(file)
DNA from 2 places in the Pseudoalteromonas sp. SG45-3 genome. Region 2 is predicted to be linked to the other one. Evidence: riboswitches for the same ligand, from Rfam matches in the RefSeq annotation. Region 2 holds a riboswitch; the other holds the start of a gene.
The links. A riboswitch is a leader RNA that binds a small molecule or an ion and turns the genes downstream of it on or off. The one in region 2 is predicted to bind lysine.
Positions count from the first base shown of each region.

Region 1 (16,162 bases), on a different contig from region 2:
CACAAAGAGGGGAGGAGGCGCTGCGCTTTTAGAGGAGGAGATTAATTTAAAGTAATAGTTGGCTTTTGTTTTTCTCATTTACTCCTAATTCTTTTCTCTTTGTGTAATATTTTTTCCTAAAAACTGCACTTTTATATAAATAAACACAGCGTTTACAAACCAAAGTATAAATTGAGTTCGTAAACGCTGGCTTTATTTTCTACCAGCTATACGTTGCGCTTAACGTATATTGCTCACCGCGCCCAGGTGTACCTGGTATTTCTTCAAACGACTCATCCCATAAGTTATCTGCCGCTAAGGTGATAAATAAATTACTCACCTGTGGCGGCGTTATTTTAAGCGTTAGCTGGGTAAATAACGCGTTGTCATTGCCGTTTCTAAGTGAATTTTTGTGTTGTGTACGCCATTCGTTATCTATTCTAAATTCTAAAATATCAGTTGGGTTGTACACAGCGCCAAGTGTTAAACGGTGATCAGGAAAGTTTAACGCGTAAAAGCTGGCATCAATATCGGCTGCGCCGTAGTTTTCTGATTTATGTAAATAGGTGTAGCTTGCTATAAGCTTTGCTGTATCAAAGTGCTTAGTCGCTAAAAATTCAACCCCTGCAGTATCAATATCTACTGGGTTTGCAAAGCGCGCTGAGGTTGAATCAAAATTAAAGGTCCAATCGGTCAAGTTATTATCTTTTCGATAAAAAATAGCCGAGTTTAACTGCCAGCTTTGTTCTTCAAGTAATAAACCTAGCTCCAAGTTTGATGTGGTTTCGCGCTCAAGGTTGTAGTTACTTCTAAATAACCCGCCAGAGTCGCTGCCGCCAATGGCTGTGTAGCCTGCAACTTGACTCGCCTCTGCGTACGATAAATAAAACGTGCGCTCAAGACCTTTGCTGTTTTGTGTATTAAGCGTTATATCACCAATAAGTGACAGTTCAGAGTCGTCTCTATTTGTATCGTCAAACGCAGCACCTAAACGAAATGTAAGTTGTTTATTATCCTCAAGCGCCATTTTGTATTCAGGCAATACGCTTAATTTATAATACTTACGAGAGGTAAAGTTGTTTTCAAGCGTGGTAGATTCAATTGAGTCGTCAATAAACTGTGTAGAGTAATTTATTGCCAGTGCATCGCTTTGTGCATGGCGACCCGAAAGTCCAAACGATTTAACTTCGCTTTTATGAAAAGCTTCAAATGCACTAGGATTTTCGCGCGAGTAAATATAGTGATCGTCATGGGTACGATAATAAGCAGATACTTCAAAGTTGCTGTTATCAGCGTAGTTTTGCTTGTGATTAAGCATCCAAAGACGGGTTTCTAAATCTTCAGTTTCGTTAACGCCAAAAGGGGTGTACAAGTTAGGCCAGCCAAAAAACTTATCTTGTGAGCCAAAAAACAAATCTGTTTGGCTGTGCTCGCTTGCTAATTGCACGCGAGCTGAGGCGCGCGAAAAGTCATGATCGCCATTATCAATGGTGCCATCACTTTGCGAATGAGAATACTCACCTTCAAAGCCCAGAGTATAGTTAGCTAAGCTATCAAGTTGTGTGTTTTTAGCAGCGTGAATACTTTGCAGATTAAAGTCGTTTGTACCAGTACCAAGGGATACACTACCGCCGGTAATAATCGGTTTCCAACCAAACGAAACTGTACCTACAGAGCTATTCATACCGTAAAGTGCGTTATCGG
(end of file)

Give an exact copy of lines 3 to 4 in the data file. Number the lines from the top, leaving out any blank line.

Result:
Positions count from the first base shown of each region.

Region 1 (16,162 bases), on a different contig from region 2: